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Br J Gen Pract. 2009 October 1; 59(567): 785.
PMCID: PMC2751928

Learning in organisations

In his essay The Face of Miranda,1 the eminent palaeontologist Stephen Jay Gould explains how scientific theory can be overturned by new facts. A notion he proposed that planetary surfaces were a consequence of size and nothing else worked adequately for our local planets of Mars, Mercury, Earth and its moon. But more distant images from the unmanned Voyager spaceship revoked his theory.1 When Voyager approached Miranda, the smallest satellite of Uranus, a NASA scientist declared excitedly:

‘It's just mind-boggling … Miranda is what you get if you imagine taking all the bizarre geological features in the solar system and putting them all into one object.’

Gould concluded a size hypothesis by itself was not strong enough ‘to overwhelm other influences’ and yield confident predictions. He wrote in his essay that theories about the surfaces of planets should be descriptive rather than predictive and experimental. Planets are complex objects of history, not at all like uniform billiard balls.

Coincidentally, at the same time as this correction, a small team based at Lancaster University was also overturning some basic ideas. By the mid-1970s Lancaster's Department of Systems had established a reputation within the industrial sector as consultants in stock control and distribution. Working on behalf of numerous clients, the department's small teams found statistical forecasting invaluable when improving the flow of items within or beyond a factory. However, Peter Checkland, a new appointment at Lancaster, directed the teams into quite different situations where applying advanced mathematics proved inappropriate. An unusual distinguishing feature of these new organisational issues was ambiguity: clients seemed reluctant or unable to say what kind of problems they had.

An approach to research named Soft Systems Methodology (SSM)2 evolved that helped clarify such hazy situations by carefully preparing diagrams to sharpen discussion. Brief English phrases in these systems diagrams replaced mathematics as the researchers' tool for investigation and so made the approach more likely to foster participation. In the best investigations people taking part eagerly dropped assumptions that their organisations were systems and began to use that word to refer to diagrams constructed for the sake of their own purposeful research. Instead of the social world holding systems, systems were deployed to look into the problematical social world.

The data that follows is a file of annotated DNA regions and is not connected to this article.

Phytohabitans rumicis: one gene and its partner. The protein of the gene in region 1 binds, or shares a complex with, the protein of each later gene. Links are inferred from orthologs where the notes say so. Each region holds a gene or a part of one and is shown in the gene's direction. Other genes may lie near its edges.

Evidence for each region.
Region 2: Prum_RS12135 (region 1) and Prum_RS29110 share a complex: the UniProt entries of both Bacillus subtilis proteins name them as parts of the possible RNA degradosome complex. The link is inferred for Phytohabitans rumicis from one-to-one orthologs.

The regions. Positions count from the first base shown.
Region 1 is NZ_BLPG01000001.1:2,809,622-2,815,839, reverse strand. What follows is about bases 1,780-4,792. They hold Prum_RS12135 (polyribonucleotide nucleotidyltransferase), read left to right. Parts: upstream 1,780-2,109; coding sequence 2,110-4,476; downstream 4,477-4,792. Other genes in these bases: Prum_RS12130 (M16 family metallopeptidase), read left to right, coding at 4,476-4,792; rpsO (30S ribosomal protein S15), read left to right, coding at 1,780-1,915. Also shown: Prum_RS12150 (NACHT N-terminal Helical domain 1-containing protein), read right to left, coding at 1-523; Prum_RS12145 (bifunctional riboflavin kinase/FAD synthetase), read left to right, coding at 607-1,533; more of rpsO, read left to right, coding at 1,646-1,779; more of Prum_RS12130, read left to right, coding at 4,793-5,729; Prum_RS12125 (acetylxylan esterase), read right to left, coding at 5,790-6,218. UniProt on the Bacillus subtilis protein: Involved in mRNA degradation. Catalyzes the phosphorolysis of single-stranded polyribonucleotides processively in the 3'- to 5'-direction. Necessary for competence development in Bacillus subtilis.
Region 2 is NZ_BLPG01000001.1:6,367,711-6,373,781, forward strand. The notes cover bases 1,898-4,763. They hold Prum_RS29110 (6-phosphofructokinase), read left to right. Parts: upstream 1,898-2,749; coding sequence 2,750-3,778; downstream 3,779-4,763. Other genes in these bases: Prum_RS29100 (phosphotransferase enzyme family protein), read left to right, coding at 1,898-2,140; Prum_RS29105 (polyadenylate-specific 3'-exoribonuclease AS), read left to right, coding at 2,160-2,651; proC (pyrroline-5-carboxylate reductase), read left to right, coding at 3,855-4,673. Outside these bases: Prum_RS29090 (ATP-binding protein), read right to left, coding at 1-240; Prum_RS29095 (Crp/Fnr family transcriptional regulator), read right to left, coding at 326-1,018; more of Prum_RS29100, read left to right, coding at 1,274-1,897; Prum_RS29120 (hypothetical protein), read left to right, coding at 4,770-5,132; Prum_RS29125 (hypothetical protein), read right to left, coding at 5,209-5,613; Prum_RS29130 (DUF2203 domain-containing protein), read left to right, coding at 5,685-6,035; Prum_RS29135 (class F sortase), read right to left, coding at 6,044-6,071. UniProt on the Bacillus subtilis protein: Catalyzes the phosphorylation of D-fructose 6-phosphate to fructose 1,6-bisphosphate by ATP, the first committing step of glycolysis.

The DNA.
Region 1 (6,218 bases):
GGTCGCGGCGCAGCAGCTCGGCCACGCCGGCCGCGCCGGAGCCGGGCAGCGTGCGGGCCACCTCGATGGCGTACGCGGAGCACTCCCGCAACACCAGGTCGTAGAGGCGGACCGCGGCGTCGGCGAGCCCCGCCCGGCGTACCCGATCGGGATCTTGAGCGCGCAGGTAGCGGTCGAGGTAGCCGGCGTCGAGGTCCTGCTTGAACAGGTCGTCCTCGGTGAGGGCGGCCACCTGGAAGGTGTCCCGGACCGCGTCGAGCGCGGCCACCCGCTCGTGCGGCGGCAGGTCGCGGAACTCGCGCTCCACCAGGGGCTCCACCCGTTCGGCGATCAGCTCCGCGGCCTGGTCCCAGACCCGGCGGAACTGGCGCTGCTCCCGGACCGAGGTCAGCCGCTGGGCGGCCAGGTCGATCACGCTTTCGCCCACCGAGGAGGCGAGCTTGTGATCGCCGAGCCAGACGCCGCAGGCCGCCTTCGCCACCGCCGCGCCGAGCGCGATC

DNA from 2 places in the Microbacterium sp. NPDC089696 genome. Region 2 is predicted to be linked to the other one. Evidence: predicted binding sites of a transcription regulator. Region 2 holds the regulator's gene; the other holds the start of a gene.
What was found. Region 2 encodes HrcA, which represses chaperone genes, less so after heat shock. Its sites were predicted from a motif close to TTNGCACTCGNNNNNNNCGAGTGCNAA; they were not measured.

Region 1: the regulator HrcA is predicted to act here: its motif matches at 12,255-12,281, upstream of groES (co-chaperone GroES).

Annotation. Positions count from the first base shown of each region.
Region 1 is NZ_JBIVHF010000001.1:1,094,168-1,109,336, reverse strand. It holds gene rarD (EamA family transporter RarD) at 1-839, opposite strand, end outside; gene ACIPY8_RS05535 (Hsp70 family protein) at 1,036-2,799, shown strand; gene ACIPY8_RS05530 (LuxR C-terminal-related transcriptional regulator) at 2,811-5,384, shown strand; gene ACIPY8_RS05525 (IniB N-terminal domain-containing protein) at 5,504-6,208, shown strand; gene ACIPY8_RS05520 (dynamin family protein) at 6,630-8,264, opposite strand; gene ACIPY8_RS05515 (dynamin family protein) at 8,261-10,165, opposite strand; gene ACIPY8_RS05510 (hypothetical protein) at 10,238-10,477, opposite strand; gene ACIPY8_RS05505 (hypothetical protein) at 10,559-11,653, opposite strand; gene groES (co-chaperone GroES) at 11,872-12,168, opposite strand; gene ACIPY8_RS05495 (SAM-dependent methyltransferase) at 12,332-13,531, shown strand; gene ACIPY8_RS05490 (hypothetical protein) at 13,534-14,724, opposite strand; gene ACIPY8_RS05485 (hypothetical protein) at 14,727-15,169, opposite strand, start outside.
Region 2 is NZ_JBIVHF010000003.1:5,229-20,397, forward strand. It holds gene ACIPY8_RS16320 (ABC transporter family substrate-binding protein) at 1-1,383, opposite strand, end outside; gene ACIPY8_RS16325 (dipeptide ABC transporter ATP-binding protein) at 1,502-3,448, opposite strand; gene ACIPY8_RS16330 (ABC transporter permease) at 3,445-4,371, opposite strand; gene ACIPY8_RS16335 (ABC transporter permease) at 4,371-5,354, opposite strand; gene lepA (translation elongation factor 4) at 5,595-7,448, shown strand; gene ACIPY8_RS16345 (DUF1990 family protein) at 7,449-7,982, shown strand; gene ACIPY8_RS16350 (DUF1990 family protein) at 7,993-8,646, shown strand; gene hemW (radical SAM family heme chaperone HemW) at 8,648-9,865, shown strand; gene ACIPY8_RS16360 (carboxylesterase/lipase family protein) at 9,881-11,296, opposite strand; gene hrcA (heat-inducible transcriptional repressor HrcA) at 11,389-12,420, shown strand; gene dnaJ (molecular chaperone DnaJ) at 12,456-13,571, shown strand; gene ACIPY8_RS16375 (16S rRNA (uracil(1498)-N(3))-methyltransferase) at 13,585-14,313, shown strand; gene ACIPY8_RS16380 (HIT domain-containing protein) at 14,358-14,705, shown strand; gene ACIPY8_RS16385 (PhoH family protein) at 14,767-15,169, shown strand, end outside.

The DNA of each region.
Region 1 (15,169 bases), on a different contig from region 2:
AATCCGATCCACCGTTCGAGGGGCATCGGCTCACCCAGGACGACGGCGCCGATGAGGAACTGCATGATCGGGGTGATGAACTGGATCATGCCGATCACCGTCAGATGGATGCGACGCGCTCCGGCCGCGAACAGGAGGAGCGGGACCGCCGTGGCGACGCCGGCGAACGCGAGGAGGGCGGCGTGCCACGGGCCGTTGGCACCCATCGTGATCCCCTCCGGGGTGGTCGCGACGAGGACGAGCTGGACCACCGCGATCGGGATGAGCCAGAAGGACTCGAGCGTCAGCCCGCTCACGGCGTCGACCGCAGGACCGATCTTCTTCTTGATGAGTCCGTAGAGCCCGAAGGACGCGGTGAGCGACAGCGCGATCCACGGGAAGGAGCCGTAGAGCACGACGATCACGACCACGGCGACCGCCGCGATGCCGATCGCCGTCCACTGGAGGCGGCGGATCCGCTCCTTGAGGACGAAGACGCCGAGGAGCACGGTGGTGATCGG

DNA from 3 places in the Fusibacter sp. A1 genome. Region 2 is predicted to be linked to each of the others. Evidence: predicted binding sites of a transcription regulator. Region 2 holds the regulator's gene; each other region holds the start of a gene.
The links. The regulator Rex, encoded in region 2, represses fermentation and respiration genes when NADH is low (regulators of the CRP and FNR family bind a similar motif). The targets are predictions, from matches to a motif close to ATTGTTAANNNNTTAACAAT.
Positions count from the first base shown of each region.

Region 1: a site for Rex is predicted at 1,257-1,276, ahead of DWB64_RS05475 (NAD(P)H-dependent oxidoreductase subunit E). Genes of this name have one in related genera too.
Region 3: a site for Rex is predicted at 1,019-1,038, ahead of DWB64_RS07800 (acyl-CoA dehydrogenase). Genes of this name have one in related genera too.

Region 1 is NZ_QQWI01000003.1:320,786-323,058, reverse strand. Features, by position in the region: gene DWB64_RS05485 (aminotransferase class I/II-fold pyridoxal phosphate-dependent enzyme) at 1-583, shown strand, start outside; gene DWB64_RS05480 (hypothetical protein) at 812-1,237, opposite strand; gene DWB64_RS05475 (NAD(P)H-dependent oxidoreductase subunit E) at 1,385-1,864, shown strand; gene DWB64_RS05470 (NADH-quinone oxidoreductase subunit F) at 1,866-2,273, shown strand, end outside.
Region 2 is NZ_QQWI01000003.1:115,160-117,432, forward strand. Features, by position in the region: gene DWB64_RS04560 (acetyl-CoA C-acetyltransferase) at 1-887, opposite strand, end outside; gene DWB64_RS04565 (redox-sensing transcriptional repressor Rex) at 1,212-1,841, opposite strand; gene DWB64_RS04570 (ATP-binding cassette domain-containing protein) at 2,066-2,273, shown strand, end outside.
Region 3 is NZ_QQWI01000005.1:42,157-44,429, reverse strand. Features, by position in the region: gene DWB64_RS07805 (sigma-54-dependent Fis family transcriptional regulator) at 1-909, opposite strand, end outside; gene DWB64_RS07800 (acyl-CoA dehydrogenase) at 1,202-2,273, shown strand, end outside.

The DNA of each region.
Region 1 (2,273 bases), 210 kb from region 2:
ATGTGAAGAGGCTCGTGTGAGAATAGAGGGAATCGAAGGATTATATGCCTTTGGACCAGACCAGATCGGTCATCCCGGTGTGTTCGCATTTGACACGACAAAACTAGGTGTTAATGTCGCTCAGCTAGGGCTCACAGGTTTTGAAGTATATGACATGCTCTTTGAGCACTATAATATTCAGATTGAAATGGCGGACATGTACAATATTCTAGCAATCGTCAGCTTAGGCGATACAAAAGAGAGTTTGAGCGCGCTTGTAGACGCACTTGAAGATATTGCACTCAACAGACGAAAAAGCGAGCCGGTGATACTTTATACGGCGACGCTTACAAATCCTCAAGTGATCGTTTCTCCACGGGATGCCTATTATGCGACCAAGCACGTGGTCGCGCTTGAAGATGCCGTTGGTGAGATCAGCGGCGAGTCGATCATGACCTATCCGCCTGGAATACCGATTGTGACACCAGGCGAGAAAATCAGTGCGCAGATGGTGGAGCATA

To illustrate Professor Checkland's methodology consider, for example, a health centre attempting to promote a healthy lifestyle among local university students by giving tips on diet and exercise. Most of the centre's staff believe this kind of intervention will alleviate the students' future health problems. A systems diagram that illustrates promoting lifestyle tips as a purposeful set of activities is shown below:

  1. find out about students' future health problems, which diet and exercise can alleviate;
  2. define hints on diet and exercise to alleviate the future health problems;
  3. decide how to deliver hints to students;
  4. prepare and deliver lifestyle hints to students.

In this admittedly sparse example, the numbers i to iv given to the four phrases are shorthand for easy reference to each activity. The arrows represent a flow of information/resources between activities. If agreed as relevant to participants' concerns, this diagram is contrasted against local knowledge of the status quo. Each of the system's activities can structure questions about current arrangements. Does this activity exist in some form? How is the activity carried out? What is the measure of performance? What would count as an improvement? Should the diagram fail to generate much serious parley, new systems can be sketched and proposed in a continuous process of learning and debate; the lifestyle of local students might be just one of several underlying issues at the health centre.

Voyager's mission was to return images of unique distant planets, so complementing our scientific knowledge of mankind's small part in the vast universe. However SSM, though also a system to assist learning, never supplies images of complex social relationships. SSM diagrams are merely inexpensive ‘tools’ which can be set alongside heterogeneous human organisations far more intricate than any extra-terrestrial world we know. Whether expressing conservative or radical views, the diagrams should prove pertinent to enlivening discussion within a particular culture at a particular time.

REFERENCES

1. Gould SJ. Bully for Brontosaurus: Reflections In Natural History. London: Hutchinson Radius; 1991. The face of Miranda; pp. 489–498.
2. Checkland P, Poulter J. Learning for action: a short definitive account of soft systems methodology, and its use for practitioners, teachers and students. Chichester, UK: John Wiley & Sons Ltd; 2006.

Articles from The British Journal of General Practice are provided here courtesy of Royal College of General Practitioners